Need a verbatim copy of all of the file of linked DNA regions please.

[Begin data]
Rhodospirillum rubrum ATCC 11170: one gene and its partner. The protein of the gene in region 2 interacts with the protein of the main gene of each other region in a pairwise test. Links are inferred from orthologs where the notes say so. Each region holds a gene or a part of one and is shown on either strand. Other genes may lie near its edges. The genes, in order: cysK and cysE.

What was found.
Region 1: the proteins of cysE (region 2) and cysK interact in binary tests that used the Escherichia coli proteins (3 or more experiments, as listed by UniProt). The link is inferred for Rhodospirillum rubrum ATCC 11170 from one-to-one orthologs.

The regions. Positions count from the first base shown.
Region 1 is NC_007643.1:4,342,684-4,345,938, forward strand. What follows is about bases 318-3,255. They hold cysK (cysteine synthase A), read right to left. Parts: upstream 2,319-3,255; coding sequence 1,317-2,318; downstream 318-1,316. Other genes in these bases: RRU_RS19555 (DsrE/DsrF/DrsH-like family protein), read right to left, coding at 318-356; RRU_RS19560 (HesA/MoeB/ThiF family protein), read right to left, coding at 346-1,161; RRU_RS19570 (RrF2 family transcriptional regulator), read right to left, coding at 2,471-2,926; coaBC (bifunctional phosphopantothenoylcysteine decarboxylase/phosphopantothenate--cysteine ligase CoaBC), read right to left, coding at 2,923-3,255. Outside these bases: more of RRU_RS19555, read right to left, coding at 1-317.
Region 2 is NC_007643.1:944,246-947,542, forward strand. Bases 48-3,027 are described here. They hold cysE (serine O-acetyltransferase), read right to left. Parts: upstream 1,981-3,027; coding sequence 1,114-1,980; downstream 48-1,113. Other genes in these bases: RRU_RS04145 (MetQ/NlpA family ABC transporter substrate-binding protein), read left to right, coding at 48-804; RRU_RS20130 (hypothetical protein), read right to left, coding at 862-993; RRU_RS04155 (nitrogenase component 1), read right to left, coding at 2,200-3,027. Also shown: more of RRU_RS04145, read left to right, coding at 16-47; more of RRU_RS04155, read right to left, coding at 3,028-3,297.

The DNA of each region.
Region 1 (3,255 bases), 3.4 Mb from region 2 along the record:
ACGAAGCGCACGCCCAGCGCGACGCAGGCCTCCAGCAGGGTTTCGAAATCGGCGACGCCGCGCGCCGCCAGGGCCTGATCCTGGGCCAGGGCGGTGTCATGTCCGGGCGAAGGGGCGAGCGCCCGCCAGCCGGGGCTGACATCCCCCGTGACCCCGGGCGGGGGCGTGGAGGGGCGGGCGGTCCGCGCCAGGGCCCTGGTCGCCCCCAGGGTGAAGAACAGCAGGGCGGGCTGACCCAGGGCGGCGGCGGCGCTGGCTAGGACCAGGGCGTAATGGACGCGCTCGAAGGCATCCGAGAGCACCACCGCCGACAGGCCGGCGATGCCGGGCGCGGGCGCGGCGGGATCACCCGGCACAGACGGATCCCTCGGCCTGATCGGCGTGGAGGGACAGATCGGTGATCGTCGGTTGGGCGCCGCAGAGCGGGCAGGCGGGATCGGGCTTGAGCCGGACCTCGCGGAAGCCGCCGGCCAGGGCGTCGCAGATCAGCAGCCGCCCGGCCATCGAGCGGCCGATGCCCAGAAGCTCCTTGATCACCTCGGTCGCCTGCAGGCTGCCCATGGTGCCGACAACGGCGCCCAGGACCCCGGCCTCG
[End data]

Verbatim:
Rhodospirillum rubrum ATCC 11170: one gene and its partner. The protein of the gene in region 2 interacts with the protein of the main gene of each other region in a pairwise test. Links are inferred from orthologs where the notes say so. Each region holds a gene or a part of one and is shown on either strand. Other genes may lie near its edges. The genes, in order: cysK and cysE.

What was found.
Region 1: the proteins of cysE (region 2) and cysK interact in binary tests that used the Escherichia coli proteins (3 or more experiments, as listed by UniProt). The link is inferred for Rhodospirillum rubrum ATCC 11170 from one-to-one orthologs.

The regions. Positions count from the first base shown.
Region 1 is NC_007643.1:4,342,684-4,345,938, forward strand. What follows is about bases 318-3,255. They hold cysK (cysteine synthase A), read right to left. Parts: upstream 2,319-3,255; coding sequence 1,317-2,318; downstream 318-1,316. Other genes in these bases: RRU_RS19555 (DsrE/DsrF/DrsH-like family protein), read right to left, coding at 318-356; RRU_RS19560 (HesA/MoeB/ThiF family protein), read right to left, coding at 346-1,161; RRU_RS19570 (RrF2 family transcriptional regulator), read right to left, coding at 2,471-2,926; coaBC (bifunctional phosphopantothenoylcysteine decarboxylase/phosphopantothenate--cysteine ligase CoaBC), read right to left, coding at 2,923-3,255. Outside these bases: more of RRU_RS19555, read right to left, coding at 1-317.
Region 2 is NC_007643.1:944,246-947,542, forward strand. Bases 48-3,027 are described here. They hold cysE (serine O-acetyltransferase), read right to left. Parts: upstream 1,981-3,027; coding sequence 1,114-1,980; downstream 48-1,113. Other genes in these bases: RRU_RS04145 (MetQ/NlpA family ABC transporter substrate-binding protein), read left to right, coding at 48-804; RRU_RS20130 (hypothetical protein), read right to left, coding at 862-993; RRU_RS04155 (nitrogenase component 1), read right to left, coding at 2,200-3,027. Also shown: more of RRU_RS04145, read left to right, coding at 16-47; more of RRU_RS04155, read right to left, coding at 3,028-3,297.

The DNA of each region.
Region 1 (3,255 bases), 3.4 Mb from region 2 along the record:
ACGAAGCGCACGCCCAGCGCGACGCAGGCCTCCAGCAGGGTTTCGAAATCGGCGACGCCGCGCGCCGCCAGGGCCTGATCCTGGGCCAGGGCGGTGTCATGTCCGGGCGAAGGGGCGAGCGCCCGCCAGCCGGGGCTGACATCCCCCGTGACCCCGGGCGGGGGCGTGGAGGGGCGGGCGGTCCGCGCCAGGGCCCTGGTCGCCCCCAGGGTGAAGAACAGCAGGGCGGGCTGACCCAGGGCGGCGGCGGCGCTGGCTAGGACCAGGGCGTAATGGACGCGCTCGAAGGCATCCGAGAGCACCACCGCCGACAGGCCGGCGATGCCGGGCGCGGGCGCGGCGGGATCACCCGGCACAGACGGATCCCTCGGCCTGATCGGCGTGGAGGGACAGATCGGTGATCGTCGGTTGGGCGCCGCAGAGCGGGCAGGCGGGATCGGGCTTGAGCCGGACCTCGCGGAAGCCGCCGGCCAGGGCGTCGCAGATCAGCAGCCGCCCGGCCATCGAGCGGCCGATGCCCAGAAGCTCCTTGATCACCTCGGTCGCCTGCAGGCTGCCCATGGTGCCGACAACGGCGCCCAGGACCCCGGCCTCG